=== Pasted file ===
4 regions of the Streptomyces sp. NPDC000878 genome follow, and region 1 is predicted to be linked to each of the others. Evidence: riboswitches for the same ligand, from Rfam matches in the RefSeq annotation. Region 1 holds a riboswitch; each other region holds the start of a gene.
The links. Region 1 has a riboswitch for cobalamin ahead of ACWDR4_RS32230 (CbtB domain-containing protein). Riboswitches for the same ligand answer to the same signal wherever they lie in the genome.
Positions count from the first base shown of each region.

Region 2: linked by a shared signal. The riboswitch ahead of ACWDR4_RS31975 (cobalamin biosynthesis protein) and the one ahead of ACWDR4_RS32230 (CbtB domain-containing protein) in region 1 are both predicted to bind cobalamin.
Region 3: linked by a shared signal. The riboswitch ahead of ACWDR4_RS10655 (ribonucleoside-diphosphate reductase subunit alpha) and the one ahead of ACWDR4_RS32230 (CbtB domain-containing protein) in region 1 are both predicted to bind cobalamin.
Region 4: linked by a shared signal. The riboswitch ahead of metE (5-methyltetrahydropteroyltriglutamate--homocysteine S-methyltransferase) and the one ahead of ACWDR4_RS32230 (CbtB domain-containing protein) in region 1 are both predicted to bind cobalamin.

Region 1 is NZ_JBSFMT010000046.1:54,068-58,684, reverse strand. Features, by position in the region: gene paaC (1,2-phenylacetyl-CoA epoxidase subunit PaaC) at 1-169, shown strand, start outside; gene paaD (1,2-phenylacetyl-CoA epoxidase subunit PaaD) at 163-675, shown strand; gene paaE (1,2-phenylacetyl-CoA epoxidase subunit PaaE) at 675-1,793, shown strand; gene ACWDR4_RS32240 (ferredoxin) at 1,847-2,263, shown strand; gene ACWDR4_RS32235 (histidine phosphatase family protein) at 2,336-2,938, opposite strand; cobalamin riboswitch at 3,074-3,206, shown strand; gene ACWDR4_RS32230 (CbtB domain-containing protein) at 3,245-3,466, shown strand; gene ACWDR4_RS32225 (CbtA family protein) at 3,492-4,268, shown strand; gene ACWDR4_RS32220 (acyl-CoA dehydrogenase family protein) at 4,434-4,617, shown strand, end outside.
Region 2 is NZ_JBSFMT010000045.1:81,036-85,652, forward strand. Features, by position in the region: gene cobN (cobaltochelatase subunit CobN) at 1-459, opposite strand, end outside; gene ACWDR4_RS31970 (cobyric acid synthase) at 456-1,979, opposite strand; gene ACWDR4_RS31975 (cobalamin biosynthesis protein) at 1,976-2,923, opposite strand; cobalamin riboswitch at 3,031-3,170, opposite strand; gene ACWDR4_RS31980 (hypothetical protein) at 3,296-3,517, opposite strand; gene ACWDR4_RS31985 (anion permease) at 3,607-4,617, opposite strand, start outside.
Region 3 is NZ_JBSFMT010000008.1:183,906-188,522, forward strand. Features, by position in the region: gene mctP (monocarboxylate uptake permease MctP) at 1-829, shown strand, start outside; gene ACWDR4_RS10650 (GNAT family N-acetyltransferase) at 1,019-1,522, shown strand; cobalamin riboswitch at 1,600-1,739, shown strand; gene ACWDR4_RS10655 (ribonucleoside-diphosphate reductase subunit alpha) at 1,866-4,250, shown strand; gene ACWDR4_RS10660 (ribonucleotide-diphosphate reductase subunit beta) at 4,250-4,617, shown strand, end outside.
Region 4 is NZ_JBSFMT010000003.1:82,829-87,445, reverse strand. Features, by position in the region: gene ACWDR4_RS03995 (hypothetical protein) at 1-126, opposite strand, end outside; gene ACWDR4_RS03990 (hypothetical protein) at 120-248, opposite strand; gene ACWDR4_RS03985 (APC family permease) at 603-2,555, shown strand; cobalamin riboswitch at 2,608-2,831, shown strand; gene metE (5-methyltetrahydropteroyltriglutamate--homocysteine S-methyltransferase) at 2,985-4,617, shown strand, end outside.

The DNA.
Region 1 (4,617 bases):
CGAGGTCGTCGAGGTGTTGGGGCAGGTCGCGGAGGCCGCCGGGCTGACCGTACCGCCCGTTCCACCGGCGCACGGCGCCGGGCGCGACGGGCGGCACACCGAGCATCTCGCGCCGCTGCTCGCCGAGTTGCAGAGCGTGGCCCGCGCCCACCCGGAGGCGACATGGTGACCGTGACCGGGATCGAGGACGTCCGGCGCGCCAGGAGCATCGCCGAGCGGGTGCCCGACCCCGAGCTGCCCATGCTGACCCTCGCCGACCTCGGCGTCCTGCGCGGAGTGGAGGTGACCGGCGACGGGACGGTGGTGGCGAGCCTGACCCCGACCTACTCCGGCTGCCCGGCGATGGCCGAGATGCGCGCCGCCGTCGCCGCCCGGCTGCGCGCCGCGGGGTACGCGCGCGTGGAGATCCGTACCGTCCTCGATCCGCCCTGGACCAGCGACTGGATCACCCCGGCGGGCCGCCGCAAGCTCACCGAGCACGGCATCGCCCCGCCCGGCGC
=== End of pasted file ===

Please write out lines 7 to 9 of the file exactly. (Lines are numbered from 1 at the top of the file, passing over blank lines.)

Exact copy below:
Region 1 is NZ_JBSFMT010000046.1:54,068-58,684, reverse strand. Features, by position in the region: gene paaC (1,2-phenylacetyl-CoA epoxidase subunit PaaC) at 1-169, shown strand, start outside; gene paaD (1,2-phenylacetyl-CoA epoxidase subunit PaaD) at 163-675, shown strand; gene paaE (1,2-phenylacetyl-CoA epoxidase subunit PaaE) at 675-1,793, shown strand; gene ACWDR4_RS32240 (ferredoxin) at 1,847-2,263, shown strand; gene ACWDR4_RS32235 (histidine phosphatase family protein) at 2,336-2,938, opposite strand; cobalamin riboswitch at 3,074-3,206, shown strand; gene ACWDR4_RS32230 (CbtB domain-containing protein) at 3,245-3,466, shown strand; gene ACWDR4_RS32225 (CbtA family protein) at 3,492-4,268, shown strand; gene ACWDR4_RS32220 (acyl-CoA dehydrogenase family protein) at 4,434-4,617, shown strand, end outside.
Region 2 is NZ_JBSFMT010000045.1:81,036-85,652, forward strand. Features, by position in the region: gene cobN (cobaltochelatase subunit CobN) at 1-459, opposite strand, end outside; gene ACWDR4_RS31970 (cobyric acid synthase) at 456-1,979, opposite strand; gene ACWDR4_RS31975 (cobalamin biosynthesis protein) at 1,976-2,923, opposite strand; cobalamin riboswitch at 3,031-3,170, opposite strand; gene ACWDR4_RS31980 (hypothetical protein) at 3,296-3,517, opposite strand; gene ACWDR4_RS31985 (anion permease) at 3,607-4,617, opposite strand, start outside.
Region 3 is NZ_JBSFMT010000008.1:183,906-188,522, forward strand. Features, by position in the region: gene mctP (monocarboxylate uptake permease MctP) at 1-829, shown strand, start outside; gene ACWDR4_RS10650 (GNAT family N-acetyltransferase) at 1,019-1,522, shown strand; cobalamin riboswitch at 1,600-1,739, shown strand; gene ACWDR4_RS10655 (ribonucleoside-diphosphate reductase subunit alpha) at 1,866-4,250, shown strand; gene ACWDR4_RS10660 (ribonucleotide-diphosphate reductase subunit beta) at 4,250-4,617, shown strand, end outside.